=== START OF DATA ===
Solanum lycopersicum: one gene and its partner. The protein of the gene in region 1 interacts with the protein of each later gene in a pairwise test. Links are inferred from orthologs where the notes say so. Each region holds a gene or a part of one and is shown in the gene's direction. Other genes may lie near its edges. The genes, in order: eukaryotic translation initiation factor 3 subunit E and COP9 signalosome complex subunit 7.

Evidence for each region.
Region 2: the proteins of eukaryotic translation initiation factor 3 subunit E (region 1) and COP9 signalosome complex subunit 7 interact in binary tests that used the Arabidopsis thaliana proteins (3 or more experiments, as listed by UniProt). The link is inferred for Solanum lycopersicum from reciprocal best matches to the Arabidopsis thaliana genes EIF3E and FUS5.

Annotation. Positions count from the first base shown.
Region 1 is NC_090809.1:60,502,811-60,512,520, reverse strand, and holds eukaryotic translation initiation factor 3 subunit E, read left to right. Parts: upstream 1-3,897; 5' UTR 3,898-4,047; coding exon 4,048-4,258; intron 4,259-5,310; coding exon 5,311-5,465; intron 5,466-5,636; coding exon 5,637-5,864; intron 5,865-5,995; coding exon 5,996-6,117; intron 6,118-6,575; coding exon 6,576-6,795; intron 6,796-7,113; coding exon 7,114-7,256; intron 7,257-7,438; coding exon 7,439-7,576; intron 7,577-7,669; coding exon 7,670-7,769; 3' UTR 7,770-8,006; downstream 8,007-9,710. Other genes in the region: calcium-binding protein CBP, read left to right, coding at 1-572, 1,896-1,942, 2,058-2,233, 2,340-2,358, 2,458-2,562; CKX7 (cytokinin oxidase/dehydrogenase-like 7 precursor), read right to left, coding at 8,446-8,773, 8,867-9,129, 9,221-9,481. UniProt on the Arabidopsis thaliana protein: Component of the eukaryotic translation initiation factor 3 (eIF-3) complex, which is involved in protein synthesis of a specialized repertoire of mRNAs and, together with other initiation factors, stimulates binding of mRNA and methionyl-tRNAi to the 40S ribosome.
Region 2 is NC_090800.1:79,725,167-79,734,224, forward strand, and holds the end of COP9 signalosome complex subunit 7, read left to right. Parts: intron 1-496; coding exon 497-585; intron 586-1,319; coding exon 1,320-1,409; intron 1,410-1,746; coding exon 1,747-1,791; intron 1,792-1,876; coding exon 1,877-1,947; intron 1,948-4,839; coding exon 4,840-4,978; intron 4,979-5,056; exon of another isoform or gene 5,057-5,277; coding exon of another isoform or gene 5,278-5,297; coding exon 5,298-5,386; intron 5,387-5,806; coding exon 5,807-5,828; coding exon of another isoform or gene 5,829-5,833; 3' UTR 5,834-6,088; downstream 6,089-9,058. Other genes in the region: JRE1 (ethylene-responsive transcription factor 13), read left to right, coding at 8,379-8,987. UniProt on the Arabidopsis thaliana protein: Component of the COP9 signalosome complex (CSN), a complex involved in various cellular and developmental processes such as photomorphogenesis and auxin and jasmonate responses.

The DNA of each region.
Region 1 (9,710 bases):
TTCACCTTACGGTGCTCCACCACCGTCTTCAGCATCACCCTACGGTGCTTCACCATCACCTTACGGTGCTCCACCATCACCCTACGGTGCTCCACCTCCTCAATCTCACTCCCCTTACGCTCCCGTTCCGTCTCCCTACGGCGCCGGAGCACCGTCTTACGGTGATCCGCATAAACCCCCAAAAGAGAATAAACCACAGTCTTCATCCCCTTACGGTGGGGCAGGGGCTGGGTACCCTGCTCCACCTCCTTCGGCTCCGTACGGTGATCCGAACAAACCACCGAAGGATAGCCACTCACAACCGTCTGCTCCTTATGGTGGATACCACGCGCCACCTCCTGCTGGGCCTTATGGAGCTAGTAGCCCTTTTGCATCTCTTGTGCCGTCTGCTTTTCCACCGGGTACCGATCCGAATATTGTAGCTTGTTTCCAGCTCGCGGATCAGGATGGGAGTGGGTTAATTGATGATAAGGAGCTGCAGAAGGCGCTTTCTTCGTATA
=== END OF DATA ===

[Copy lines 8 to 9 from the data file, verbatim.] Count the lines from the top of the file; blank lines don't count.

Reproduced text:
Region 1 (9,710 bases):
TTCACCTTACGGTGCTCCACCACCGTCTTCAGCATCACCCTACGGTGCTTCACCATCACCTTACGGTGCTCCACCATCACCCTACGGTGCTCCACCTCCTCAATCTCACTCCCCTTACGCTCCCGTTCCGTCTCCCTACGGCGCCGGAGCACCGTCTTACGGTGATCCGCATAAACCCCCAAAAGAGAATAAACCACAGTCTTCATCCCCTTACGGTGGGGCAGGGGCTGGGTACCCTGCTCCACCTCCTTCGGCTCCGTACGGTGATCCGAACAAACCACCGAAGGATAGCCACTCACAACCGTCTGCTCCTTATGGTGGATACCACGCGCCACCTCCTGCTGGGCCTTATGGAGCTAGTAGCCCTTTTGCATCTCTTGTGCCGTCTGCTTTTCCACCGGGTACCGATCCGAATATTGTAGCTTGTTTCCAGCTCGCGGATCAGGATGGGAGTGGGTTAATTGATGATAAGGAGCTGCAGAAGGCGCTTTCTTCGTATA